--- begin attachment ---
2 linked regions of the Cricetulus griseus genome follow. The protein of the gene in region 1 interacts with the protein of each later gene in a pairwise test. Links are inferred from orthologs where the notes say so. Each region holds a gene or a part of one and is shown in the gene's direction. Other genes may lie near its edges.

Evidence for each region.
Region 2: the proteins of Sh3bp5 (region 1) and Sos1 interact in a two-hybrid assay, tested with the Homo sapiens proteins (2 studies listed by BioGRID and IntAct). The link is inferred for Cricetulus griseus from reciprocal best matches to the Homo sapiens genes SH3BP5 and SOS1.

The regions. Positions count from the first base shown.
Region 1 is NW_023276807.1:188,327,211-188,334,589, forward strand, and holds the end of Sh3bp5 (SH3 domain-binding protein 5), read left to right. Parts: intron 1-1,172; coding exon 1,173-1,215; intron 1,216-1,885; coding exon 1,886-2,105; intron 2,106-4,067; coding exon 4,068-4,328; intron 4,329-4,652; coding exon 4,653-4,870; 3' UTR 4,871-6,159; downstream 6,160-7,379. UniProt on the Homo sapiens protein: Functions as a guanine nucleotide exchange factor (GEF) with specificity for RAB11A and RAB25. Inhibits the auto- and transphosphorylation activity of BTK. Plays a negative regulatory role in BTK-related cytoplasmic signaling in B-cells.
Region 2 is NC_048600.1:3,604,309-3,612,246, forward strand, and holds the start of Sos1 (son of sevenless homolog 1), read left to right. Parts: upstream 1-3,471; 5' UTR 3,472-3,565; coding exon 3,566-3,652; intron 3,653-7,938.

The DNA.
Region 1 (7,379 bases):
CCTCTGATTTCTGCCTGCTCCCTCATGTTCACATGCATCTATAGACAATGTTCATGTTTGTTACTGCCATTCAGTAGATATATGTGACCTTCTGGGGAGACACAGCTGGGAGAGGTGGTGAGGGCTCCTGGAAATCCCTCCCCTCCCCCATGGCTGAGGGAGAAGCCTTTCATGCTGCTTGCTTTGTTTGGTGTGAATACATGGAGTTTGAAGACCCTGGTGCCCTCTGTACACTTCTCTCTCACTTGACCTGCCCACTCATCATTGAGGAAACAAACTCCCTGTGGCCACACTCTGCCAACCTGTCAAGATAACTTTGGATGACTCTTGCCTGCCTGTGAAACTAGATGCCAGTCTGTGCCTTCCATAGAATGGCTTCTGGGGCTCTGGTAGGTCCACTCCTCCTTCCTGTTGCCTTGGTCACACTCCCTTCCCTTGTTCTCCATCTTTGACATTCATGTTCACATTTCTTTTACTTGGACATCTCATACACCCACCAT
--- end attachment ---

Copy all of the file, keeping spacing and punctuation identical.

2 linked regions of the Cricetulus griseus genome follow. The protein of the gene in region 1 interacts with the protein of each later gene in a pairwise test. Links are inferred from orthologs where the notes say so. Each region holds a gene or a part of one and is shown in the gene's direction. Other genes may lie near its edges.

Evidence for each region.
Region 2: the proteins of Sh3bp5 (region 1) and Sos1 interact in a two-hybrid assay, tested with the Homo sapiens proteins (2 studies listed by BioGRID and IntAct). The link is inferred for Cricetulus griseus from reciprocal best matches to the Homo sapiens genes SH3BP5 and SOS1.

The regions. Positions count from the first base shown.
Region 1 is NW_023276807.1:188,327,211-188,334,589, forward strand, and holds the end of Sh3bp5 (SH3 domain-binding protein 5), read left to right. Parts: intron 1-1,172; coding exon 1,173-1,215; intron 1,216-1,885; coding exon 1,886-2,105; intron 2,106-4,067; coding exon 4,068-4,328; intron 4,329-4,652; coding exon 4,653-4,870; 3' UTR 4,871-6,159; downstream 6,160-7,379. UniProt on the Homo sapiens protein: Functions as a guanine nucleotide exchange factor (GEF) with specificity for RAB11A and RAB25. Inhibits the auto- and transphosphorylation activity of BTK. Plays a negative regulatory role in BTK-related cytoplasmic signaling in B-cells.
Region 2 is NC_048600.1:3,604,309-3,612,246, forward strand, and holds the start of Sos1 (son of sevenless homolog 1), read left to right. Parts: upstream 1-3,471; 5' UTR 3,472-3,565; coding exon 3,566-3,652; intron 3,653-7,938.

The DNA.
Region 1 (7,379 bases):
CCTCTGATTTCTGCCTGCTCCCTCATGTTCACATGCATCTATAGACAATGTTCATGTTTGTTACTGCCATTCAGTAGATATATGTGACCTTCTGGGGAGACACAGCTGGGAGAGGTGGTGAGGGCTCCTGGAAATCCCTCCCCTCCCCCATGGCTGAGGGAGAAGCCTTTCATGCTGCTTGCTTTGTTTGGTGTGAATACATGGAGTTTGAAGACCCTGGTGCCCTCTGTACACTTCTCTCTCACTTGACCTGCCCACTCATCATTGAGGAAACAAACTCCCTGTGGCCACACTCTGCCAACCTGTCAAGATAACTTTGGATGACTCTTGCCTGCCTGTGAAACTAGATGCCAGTCTGTGCCTTCCATAGAATGGCTTCTGGGGCTCTGGTAGGTCCACTCCTCCTTCCTGTTGCCTTGGTCACACTCCCTTCCCTTGTTCTCCATCTTTGACATTCATGTTCACATTTCTTTTACTTGGACATCTCATACACCCACCAT